- Joy Division, saved to the end with Shadowplay . Ian Curtis was in restrained form compared to their performance on Something Else a year later ( their only other TV appearance ) and the director decided to compensate for their lack of stage presence with primitive graphical overlays which the band hated
By what I assume was a fantastic coincidence, the first ad break featured that Roger Daltrey ad for American Express , you know the one where he boasts about his trout farm that has dogged him ever since. The irony was exquisite.
Saturday, 12 August 2017
First viewed : 4 August 1986
This was a five-part Monday night serial, a sort of Cathy Come Home for the eighties although rather more optimistic in tone. Faded pop singer Hazel O' Connor returned to acting as Viv Sharpe a feisty single mother fighting the system in multicultural Bristol . Viv has two kids, Neil ( Tony Carney ) by feckless Irish boyfriend Bruce ( Derek Thompson again ) and Yvonne ( Cheryl Maiker ) by black drug dealer Danny ( Malcolm Frederick ). She later completes the sexual hat-trick by sleeping with slippery Asian lawyer Eddy ( Madhav Sharma ). Before that though, Viv has her kids taken away but fights back from squat-land getting involved in local politics with the aid of a lesbian couple.
It was OK although some of the characters veered towards stereotypes. It wasn't really my mum's thing at all so I watched it on and off, the first and final episodes and perhaps one in between.
Despite a strong performance as Viv, there were no more TV roles for Hazel who divided her time thereafter between stage roles and trying to resurrect her singing career. She still tours regularly from her base in Ireland. As we'll soon see, Thompson hung around in Bristol for his next TV role.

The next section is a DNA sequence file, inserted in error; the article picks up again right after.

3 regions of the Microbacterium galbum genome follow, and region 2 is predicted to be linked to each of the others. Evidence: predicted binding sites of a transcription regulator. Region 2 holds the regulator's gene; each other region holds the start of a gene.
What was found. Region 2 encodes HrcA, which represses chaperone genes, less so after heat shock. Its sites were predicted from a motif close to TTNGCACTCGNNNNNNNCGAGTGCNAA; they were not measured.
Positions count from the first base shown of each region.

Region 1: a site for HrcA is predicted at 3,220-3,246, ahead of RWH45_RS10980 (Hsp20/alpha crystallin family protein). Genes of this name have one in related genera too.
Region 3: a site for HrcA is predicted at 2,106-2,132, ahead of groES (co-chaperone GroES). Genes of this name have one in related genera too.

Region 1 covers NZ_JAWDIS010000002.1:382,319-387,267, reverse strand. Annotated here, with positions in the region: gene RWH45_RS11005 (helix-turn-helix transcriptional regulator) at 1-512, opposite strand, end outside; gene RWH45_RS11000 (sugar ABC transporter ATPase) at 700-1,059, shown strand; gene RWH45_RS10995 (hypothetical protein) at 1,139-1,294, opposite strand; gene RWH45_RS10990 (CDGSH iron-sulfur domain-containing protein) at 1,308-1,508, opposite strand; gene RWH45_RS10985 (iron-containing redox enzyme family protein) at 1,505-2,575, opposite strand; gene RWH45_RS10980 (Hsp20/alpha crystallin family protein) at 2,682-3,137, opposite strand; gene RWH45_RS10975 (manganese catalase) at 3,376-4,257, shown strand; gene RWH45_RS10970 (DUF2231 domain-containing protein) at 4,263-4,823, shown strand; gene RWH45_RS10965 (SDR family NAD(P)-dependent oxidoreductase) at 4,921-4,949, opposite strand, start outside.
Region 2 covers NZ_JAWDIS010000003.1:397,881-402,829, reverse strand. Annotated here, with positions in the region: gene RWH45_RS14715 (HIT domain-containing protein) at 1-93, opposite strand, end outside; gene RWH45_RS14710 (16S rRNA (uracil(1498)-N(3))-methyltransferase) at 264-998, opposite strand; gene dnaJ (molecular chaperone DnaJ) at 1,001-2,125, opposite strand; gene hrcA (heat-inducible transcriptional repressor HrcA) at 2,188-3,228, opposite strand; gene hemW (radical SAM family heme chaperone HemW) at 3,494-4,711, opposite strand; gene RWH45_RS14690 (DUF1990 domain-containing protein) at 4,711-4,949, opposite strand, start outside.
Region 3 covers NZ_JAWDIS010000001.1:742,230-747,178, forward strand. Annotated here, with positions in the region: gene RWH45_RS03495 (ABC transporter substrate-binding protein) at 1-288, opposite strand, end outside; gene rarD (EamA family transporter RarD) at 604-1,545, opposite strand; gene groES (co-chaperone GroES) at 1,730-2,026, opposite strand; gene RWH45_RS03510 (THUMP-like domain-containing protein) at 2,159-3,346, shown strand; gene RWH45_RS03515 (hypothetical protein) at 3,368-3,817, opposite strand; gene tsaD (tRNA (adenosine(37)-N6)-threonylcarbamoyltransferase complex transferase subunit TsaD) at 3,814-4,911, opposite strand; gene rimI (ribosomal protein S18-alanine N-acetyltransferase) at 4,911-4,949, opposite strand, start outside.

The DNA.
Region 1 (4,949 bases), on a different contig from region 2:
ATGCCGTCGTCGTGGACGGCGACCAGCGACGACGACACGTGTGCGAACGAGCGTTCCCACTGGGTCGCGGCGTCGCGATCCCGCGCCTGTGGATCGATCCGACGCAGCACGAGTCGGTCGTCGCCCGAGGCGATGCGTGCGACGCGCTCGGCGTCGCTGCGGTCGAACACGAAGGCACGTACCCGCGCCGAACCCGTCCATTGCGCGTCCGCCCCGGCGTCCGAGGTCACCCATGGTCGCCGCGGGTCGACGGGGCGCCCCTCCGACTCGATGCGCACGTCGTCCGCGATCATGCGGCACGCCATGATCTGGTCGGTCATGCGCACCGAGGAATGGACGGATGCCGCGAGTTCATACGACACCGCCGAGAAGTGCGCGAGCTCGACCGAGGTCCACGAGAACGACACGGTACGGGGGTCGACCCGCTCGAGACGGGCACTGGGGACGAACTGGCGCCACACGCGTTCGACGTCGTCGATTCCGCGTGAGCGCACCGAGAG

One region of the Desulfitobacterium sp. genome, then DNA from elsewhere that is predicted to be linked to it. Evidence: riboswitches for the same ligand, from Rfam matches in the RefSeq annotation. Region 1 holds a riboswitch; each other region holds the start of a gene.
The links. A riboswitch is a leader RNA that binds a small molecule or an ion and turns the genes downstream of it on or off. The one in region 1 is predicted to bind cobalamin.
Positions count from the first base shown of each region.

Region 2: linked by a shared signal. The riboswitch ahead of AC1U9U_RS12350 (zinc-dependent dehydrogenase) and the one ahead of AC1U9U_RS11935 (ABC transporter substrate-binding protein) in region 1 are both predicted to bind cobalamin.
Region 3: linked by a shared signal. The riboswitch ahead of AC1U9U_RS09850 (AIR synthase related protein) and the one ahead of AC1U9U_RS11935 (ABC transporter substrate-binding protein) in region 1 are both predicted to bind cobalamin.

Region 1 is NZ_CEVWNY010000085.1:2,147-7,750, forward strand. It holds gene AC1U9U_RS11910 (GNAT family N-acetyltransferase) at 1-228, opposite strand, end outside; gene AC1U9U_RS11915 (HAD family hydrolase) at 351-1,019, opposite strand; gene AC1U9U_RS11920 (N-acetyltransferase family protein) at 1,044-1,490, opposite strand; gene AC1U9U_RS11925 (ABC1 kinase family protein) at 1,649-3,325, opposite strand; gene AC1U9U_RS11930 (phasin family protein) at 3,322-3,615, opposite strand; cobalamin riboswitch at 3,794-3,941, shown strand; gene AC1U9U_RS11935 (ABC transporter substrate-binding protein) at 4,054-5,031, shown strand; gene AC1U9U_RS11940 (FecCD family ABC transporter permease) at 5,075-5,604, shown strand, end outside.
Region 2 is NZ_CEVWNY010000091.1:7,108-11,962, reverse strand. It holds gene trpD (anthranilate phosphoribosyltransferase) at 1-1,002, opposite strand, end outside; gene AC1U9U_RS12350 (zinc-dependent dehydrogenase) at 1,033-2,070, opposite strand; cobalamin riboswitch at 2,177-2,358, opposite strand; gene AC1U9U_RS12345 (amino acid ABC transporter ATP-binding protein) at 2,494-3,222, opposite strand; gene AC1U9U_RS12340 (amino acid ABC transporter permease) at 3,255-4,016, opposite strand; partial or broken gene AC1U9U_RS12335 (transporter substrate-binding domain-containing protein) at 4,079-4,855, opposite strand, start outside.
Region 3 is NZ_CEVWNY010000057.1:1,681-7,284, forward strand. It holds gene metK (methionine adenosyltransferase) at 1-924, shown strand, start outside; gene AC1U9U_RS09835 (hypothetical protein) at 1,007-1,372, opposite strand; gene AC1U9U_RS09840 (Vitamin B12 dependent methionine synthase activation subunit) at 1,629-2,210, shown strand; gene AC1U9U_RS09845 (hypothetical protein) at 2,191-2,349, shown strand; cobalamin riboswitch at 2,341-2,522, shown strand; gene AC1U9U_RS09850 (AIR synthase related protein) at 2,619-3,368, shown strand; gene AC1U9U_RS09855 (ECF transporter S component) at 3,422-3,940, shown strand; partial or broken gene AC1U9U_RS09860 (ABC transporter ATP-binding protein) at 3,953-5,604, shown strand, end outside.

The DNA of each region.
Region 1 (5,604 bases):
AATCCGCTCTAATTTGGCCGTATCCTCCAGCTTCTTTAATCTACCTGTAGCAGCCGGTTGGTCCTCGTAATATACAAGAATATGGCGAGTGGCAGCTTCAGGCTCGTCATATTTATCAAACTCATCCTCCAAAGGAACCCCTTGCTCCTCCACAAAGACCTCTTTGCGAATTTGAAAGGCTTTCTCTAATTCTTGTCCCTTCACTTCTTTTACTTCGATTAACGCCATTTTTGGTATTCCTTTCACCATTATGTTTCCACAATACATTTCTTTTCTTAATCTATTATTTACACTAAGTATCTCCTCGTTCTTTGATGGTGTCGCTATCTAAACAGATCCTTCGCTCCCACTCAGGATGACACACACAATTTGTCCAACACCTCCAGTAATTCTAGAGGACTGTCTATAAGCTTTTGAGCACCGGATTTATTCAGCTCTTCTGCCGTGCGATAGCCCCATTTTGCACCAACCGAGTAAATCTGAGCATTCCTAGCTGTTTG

Friday, 11 August 2017
First viewed : July 1986
I missed this when first broadcast at the beginning of 1985 and didn't catch the first episode when it was repeated over consecutive nights the following year. However, once in I was gripped.
Peter Barkworth, in the middle of a real hot streak playing troubled middle aged men on TV, was Geoffrey Carr, head of a large computer firm whose wife Frances ( Harriet Walter ) and daughter Kate ( Aingeal Grehan ) are kidnapped by a pair of IRA renegades ( one of them , Frank played by Derek Thompson ) and held for ransom. While Geoffrey starts vacillating, looking for a way to pay without losing his grip on the company, Frances begins a relationship with Frank. I remember a scene of them screwing in full view of Kate, the latter unconvinced by Mum's explanation that she's only doing it to ensure their survival. They do survive but there's a little sting in the tail for Geoffrey.
The series is now hard to obtain which is a pity.